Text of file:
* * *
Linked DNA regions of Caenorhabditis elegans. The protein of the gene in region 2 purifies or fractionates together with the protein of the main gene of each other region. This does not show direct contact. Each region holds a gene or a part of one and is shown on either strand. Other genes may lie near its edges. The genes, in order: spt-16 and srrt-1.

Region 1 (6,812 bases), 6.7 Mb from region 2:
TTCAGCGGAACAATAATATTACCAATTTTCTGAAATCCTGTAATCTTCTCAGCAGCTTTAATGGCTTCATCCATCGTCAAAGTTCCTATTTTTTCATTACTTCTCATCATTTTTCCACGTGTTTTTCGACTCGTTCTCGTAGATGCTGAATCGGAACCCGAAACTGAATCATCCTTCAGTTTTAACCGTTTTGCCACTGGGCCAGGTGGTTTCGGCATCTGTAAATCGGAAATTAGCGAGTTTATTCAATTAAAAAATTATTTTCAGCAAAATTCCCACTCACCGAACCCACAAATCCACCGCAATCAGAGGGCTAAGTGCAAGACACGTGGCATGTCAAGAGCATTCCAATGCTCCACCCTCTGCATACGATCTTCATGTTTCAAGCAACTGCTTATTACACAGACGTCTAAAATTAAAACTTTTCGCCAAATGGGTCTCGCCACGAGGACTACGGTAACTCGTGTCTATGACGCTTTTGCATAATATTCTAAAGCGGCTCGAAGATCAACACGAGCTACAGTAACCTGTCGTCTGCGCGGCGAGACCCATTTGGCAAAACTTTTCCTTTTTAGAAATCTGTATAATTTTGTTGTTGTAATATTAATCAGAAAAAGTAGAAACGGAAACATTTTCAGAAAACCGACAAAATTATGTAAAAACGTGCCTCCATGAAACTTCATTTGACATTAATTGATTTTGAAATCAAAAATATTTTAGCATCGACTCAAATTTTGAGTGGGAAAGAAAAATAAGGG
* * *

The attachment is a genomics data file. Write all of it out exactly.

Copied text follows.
Linked DNA regions of Caenorhabditis elegans. The protein of the gene in region 2 purifies or fractionates together with the protein of the main gene of each other region. This does not show direct contact. Each region holds a gene or a part of one and is shown on either strand. Other genes may lie near its edges. The genes, in order: spt-16 and srrt-1.

Region 1 (6,812 bases), 6.7 Mb from region 2:
TTCAGCGGAACAATAATATTACCAATTTTCTGAAATCCTGTAATCTTCTCAGCAGCTTTAATGGCTTCATCCATCGTCAAAGTTCCTATTTTTTCATTACTTCTCATCATTTTTCCACGTGTTTTTCGACTCGTTCTCGTAGATGCTGAATCGGAACCCGAAACTGAATCATCCTTCAGTTTTAACCGTTTTGCCACTGGGCCAGGTGGTTTCGGCATCTGTAAATCGGAAATTAGCGAGTTTATTCAATTAAAAAATTATTTTCAGCAAAATTCCCACTCACCGAACCCACAAATCCACCGCAATCAGAGGGCTAAGTGCAAGACACGTGGCATGTCAAGAGCATTCCAATGCTCCACCCTCTGCATACGATCTTCATGTTTCAAGCAACTGCTTATTACACAGACGTCTAAAATTAAAACTTTTCGCCAAATGGGTCTCGCCACGAGGACTACGGTAACTCGTGTCTATGACGCTTTTGCATAATATTCTAAAGCGGCTCGAAGATCAACACGAGCTACAGTAACCTGTCGTCTGCGCGGCGAGACCCATTTGGCAAAACTTTTCCTTTTTAGAAATCTGTATAATTTTGTTGTTGTAATATTAATCAGAAAAAGTAGAAACGGAAACATTTTCAGAAAACCGACAAAATTATGTAAAAACGTGCCTCCATGAAACTTCATTTGACATTAATTGATTTTGAAATCAAAAATATTTTAGCATCGACTCAAATTTTGAGTGGGAAAGAAAAATAAGGG